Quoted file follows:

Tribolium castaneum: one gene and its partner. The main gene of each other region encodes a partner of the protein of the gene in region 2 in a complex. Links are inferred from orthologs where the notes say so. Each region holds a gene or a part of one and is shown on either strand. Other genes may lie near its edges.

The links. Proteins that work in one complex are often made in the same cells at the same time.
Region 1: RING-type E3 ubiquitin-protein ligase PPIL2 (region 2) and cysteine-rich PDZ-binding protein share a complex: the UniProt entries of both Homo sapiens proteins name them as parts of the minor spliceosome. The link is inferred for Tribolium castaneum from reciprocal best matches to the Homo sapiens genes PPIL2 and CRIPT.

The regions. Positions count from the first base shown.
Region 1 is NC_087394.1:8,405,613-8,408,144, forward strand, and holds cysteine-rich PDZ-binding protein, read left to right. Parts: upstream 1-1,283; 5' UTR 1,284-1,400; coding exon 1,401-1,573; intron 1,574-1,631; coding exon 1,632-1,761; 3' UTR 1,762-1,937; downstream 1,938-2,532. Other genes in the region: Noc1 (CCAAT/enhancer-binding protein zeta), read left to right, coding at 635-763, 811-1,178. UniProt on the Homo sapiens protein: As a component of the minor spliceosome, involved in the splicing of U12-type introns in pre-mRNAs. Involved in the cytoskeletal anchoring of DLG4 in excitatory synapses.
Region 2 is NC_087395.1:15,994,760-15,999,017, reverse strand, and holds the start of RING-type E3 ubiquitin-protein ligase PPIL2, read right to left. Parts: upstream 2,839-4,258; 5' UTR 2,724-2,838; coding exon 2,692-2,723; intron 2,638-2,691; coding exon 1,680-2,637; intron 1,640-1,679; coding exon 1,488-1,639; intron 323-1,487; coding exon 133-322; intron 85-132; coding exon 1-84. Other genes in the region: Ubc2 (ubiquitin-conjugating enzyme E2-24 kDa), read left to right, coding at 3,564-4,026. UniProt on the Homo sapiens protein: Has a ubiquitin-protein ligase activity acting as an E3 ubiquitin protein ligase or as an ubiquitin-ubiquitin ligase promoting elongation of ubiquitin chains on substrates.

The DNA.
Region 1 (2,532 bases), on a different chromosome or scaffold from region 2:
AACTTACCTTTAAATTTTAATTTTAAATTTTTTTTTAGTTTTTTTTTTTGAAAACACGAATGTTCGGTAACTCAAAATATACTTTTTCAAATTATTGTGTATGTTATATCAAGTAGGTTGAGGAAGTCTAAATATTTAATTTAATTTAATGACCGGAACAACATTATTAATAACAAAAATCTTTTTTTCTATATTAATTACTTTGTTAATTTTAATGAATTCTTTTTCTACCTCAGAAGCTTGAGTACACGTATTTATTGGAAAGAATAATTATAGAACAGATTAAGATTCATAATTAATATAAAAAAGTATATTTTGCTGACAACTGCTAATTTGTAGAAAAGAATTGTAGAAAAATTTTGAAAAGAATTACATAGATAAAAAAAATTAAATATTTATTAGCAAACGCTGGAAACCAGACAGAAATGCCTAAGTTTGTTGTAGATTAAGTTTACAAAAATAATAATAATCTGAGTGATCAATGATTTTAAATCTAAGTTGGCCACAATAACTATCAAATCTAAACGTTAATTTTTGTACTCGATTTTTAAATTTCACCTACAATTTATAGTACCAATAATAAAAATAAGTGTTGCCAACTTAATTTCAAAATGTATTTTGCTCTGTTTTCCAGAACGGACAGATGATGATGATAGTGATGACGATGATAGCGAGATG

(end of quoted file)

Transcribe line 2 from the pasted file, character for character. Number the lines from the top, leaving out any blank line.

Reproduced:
The links. Proteins that work in one complex are often made in the same cells at the same time.